Readers who are looking for a detailed expose on why the Whalers are so fondly remembered and why their merchandise sells so well won’t find it in this book. While Price does touch on that topic in the final chapter, the bulk of the book is a detailed history of the team both on and off the ice. This is the case for not only their NHL years, in which the Whalers became and still remain the only professional sports team base in Connecticut, but also their mostly successful years in the WHA.
No matter which era is covered, Price does a very good job of informing the reader of their on-ice success (or lack thereof), the moves made by the front office and the business side of the team’s operations as well. All three of these areas are covered in excellent detail. This is especially true of the latter because those stories were the most colorful. Part of this was due to the financial instability of the WHA – the Whalers were considered to be the most stable of the franchises in this league, but even they had issues, mainly due to needing to share the Boston Garden with the NHL’s Bruins.
There are many interesting aspects in the team’s history that seems to tug at the heart of Whalers fans. These include the trades of popular players like Ron Francis and Mike Luit, the team’s goal song “Brass Bonanza” and even how the community pulled together when the roof of the Hartford Civic Center collapsed and the team temporarily played its home games in Springfield, Massachusetts.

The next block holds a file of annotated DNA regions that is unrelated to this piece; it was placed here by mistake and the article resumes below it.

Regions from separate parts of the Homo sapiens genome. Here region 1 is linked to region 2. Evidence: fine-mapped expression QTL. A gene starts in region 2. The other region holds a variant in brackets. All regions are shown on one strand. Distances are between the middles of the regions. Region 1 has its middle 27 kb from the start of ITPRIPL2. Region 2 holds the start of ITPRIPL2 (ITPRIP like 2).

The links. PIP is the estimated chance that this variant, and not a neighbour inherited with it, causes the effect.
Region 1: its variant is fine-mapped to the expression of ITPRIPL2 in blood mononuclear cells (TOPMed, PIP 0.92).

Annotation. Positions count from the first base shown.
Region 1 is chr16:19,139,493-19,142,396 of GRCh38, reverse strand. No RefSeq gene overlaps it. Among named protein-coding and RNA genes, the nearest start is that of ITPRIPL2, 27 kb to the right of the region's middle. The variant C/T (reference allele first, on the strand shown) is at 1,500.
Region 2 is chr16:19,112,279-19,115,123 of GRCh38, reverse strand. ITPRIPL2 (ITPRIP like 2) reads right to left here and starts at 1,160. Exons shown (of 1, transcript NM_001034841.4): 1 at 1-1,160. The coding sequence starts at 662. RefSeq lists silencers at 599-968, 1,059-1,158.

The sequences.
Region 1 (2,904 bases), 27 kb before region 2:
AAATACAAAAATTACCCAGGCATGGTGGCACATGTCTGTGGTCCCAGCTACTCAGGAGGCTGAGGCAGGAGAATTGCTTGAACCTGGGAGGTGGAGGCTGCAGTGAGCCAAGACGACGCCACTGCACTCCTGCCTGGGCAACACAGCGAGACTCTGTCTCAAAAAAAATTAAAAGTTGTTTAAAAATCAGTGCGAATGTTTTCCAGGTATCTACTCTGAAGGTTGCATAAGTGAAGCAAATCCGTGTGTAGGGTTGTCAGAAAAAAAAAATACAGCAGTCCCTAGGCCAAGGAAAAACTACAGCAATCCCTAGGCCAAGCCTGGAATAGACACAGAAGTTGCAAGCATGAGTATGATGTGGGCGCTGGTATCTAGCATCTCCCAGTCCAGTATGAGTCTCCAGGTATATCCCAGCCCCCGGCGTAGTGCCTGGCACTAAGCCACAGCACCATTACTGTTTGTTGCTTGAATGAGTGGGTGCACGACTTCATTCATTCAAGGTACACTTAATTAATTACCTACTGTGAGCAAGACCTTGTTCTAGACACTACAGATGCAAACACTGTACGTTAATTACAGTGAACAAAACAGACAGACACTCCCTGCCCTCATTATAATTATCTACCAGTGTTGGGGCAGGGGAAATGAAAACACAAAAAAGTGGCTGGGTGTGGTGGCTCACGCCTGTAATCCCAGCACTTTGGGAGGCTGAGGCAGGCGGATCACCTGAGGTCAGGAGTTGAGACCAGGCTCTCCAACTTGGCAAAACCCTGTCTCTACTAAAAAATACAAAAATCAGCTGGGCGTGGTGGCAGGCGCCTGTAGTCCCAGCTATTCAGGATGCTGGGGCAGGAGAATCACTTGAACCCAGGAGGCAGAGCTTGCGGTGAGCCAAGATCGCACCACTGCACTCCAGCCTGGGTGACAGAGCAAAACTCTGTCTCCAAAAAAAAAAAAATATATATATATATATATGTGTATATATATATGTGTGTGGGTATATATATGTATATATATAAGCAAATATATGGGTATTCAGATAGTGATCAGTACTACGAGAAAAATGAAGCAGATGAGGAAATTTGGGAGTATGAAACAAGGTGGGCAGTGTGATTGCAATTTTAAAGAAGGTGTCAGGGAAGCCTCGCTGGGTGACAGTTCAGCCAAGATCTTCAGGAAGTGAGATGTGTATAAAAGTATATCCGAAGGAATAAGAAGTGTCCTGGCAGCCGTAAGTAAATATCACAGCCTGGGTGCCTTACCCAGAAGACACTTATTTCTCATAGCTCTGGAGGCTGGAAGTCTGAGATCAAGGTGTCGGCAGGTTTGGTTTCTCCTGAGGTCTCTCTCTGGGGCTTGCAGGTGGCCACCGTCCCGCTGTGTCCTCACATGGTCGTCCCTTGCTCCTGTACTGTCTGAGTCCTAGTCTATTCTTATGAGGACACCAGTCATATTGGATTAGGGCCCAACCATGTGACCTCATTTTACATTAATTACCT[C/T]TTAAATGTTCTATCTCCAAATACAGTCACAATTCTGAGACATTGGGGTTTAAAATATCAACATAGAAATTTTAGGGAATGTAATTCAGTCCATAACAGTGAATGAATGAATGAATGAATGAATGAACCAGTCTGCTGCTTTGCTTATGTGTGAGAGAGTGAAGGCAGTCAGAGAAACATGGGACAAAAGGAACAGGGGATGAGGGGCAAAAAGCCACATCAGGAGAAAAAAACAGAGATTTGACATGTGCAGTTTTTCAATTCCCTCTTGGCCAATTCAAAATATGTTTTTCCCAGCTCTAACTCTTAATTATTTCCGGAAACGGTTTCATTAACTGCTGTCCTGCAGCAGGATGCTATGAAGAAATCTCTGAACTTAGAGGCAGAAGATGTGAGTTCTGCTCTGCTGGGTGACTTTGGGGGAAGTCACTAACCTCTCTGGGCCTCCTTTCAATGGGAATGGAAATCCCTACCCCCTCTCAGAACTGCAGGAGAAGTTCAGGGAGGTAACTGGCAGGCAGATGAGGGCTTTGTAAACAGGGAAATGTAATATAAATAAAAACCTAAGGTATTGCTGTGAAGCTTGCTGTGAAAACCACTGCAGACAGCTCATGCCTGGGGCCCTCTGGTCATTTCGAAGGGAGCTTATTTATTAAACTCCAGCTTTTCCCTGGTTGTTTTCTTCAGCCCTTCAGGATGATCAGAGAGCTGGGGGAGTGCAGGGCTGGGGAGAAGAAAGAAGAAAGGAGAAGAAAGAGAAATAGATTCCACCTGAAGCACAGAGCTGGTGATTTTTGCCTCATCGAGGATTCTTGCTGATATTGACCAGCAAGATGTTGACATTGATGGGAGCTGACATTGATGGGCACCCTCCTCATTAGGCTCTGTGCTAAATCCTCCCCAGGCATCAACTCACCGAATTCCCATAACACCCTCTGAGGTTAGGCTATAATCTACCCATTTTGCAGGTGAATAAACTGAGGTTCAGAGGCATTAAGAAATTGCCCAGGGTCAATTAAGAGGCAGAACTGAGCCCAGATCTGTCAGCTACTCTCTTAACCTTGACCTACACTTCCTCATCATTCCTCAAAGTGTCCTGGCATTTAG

Those are just a few of the many aspects of the very interesting history of a hockey team that may not have enjoyed much success in the NHL (it should be noted that the Whalers won the first WHA championship in 1973 and faced the Winnipeg Jets in the finals in 1978) but certainly has won a place in the hearts of many hockey fans, especially those in Connecticut. This book is a very good source of information for the Whalers and is recommended for anyone who still has attachments, for whatever reason, to the team.
I wish to thank University of Nebraska Press for providing a copy of the book in exchange for an honest review.